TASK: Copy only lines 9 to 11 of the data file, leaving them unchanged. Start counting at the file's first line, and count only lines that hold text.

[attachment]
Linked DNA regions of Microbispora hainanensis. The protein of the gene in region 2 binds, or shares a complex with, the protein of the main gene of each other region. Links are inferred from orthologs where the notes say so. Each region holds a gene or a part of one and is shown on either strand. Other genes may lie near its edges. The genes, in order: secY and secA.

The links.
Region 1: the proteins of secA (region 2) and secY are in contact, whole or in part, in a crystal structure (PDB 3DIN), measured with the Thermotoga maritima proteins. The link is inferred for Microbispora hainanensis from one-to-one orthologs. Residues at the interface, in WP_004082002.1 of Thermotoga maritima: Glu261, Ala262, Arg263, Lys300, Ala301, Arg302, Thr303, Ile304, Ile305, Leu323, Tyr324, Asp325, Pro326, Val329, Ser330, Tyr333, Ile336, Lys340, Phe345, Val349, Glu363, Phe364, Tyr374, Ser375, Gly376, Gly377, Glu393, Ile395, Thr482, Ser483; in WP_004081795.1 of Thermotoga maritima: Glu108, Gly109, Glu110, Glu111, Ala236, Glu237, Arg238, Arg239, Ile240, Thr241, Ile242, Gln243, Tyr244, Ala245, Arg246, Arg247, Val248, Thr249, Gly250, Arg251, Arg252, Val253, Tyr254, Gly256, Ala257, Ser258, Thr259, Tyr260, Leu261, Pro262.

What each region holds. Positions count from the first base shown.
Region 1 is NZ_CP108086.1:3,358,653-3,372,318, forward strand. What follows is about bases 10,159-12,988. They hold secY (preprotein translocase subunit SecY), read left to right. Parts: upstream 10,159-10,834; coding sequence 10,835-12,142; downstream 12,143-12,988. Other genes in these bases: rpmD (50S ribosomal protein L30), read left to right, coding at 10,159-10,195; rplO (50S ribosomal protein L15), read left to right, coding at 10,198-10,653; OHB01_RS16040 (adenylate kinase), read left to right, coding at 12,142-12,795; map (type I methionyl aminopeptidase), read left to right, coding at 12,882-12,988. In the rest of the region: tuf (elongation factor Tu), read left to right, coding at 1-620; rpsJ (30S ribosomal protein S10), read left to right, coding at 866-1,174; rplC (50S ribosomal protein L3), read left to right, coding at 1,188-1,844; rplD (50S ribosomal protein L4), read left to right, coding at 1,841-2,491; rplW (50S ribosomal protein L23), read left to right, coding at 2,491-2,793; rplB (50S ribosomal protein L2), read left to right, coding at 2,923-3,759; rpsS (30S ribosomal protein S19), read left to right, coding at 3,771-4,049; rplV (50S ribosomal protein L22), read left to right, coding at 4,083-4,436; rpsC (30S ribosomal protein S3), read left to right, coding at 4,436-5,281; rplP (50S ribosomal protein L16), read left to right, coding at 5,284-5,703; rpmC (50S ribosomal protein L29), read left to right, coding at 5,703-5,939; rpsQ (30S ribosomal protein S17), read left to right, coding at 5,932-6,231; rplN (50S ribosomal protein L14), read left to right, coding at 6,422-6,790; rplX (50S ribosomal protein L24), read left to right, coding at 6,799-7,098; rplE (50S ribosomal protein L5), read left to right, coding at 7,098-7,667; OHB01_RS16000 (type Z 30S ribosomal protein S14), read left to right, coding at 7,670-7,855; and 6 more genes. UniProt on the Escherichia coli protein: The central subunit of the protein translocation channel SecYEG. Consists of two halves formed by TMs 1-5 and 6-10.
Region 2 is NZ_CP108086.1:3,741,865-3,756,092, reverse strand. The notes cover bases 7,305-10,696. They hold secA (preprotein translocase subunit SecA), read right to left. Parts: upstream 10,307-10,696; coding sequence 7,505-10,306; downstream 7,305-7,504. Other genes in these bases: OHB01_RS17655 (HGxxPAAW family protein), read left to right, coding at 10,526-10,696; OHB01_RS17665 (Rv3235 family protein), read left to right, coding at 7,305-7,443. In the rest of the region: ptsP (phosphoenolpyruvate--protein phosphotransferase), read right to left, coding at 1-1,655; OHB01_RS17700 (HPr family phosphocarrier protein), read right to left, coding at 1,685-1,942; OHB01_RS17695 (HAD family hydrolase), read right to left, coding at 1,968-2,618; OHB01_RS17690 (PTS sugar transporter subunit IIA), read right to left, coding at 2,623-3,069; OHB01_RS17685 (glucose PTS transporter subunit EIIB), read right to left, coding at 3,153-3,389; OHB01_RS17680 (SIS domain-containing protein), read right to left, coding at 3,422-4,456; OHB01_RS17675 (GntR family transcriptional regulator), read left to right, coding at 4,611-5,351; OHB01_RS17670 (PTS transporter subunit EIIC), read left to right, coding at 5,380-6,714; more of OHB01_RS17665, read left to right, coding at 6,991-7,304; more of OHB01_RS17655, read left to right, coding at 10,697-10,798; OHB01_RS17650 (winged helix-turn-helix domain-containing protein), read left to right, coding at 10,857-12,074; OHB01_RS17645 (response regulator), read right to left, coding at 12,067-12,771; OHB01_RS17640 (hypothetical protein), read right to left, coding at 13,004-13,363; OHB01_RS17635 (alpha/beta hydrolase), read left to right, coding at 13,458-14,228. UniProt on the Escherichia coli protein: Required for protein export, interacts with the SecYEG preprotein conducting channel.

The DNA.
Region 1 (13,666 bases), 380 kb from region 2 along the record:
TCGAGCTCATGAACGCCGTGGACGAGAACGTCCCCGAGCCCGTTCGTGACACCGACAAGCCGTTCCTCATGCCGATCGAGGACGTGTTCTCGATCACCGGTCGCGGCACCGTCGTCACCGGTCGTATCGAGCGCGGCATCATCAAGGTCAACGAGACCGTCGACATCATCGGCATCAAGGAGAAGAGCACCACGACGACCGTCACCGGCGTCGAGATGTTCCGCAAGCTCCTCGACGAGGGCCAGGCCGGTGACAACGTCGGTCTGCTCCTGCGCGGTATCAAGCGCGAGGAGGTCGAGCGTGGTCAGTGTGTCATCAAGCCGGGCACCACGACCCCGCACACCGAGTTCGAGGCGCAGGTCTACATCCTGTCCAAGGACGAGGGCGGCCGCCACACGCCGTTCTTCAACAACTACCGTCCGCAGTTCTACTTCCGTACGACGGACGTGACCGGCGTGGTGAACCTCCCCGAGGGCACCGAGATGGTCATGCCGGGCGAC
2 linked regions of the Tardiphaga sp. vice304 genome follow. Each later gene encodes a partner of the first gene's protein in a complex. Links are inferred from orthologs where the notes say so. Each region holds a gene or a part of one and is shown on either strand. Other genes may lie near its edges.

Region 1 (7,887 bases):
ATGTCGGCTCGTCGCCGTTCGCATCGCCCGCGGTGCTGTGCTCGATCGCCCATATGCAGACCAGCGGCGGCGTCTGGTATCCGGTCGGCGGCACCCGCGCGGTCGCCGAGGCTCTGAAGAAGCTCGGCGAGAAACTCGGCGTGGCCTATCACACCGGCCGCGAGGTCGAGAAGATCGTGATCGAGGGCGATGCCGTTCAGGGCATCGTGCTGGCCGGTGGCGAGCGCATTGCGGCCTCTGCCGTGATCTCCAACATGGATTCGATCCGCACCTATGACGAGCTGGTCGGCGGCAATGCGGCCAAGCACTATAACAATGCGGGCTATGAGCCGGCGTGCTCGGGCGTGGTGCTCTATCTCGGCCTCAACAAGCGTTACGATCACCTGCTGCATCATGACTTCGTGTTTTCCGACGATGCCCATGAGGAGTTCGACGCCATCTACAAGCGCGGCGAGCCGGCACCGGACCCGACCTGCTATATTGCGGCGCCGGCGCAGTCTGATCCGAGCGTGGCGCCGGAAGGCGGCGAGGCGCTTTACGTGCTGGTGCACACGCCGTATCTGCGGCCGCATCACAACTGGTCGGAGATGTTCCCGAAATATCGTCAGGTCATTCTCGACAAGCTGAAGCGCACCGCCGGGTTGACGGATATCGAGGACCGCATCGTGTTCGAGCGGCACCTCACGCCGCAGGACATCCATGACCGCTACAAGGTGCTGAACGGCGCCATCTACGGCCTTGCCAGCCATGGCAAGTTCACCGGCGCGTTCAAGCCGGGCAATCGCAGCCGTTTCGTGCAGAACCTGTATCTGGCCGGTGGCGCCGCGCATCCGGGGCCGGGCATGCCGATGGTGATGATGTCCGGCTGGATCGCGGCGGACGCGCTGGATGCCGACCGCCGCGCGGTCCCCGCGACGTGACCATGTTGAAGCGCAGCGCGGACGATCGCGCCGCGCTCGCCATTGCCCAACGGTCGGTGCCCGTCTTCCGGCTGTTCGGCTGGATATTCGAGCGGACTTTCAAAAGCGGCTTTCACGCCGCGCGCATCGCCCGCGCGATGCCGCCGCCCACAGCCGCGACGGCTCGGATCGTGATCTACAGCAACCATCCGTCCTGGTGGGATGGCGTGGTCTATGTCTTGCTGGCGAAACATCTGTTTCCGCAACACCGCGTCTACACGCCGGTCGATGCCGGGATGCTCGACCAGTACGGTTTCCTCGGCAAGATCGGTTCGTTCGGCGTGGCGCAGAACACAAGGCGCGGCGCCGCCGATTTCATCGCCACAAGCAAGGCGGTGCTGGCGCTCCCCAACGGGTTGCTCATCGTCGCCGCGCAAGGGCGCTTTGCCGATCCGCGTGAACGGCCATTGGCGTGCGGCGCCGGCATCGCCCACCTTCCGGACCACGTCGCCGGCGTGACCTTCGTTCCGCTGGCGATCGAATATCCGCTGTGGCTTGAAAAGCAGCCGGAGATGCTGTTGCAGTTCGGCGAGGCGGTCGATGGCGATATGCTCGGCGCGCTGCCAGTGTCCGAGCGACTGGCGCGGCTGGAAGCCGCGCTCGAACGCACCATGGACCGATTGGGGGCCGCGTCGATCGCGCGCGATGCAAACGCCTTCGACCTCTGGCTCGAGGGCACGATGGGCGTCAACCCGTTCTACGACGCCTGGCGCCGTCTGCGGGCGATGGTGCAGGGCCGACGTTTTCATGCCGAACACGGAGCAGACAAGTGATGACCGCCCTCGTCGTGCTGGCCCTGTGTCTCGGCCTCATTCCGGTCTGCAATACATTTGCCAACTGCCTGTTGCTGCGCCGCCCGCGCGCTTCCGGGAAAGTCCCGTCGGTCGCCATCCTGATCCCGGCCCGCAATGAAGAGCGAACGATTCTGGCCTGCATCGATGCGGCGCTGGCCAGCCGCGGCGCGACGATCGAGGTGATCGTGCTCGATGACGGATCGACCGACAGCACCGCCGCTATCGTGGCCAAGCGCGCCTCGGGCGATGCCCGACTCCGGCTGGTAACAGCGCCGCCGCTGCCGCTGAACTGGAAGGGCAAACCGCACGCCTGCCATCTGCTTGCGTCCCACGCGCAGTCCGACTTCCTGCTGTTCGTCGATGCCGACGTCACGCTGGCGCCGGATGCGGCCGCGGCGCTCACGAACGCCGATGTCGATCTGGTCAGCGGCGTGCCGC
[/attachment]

TCGAGCTCATGAACGCCGTGGACGAGAACGTCCCCGAGCCCGTTCGTGACACCGACAAGCCGTTCCTCATGCCGATCGAGGACGTGTTCTCGATCACCGGTCGCGGCACCGTCGTCACCGGTCGTATCGAGCGCGGCATCATCAAGGTCAACGAGACCGTCGACATCATCGGCATCAAGGAGAAGAGCACCACGACGACCGTCACCGGCGTCGAGATGTTCCGCAAGCTCCTCGACGAGGGCCAGGCCGGTGACAACGTCGGTCTGCTCCTGCGCGGTATCAAGCGCGAGGAGGTCGAGCGTGGTCAGTGTGTCATCAAGCCGGGCACCACGACCCCGCACACCGAGTTCGAGGCGCAGGTCTACATCCTGTCCAAGGACGAGGGCGGCCGCCACACGCCGTTCTTCAACAACTACCGTCCGCAGTTCTACTTCCGTACGACGGACGTGACCGGCGTGGTGAACCTCCCCGAGGGCACCGAGATGGTCATGCCGGGCGAC
2 linked regions of the Tardiphaga sp. vice304 genome follow. Each later gene encodes a partner of the first gene's protein in a complex. Links are inferred from orthologs where the notes say so. Each region holds a gene or a part of one and is shown on either strand. Other genes may lie near its edges.

Region 1 (7,887 bases):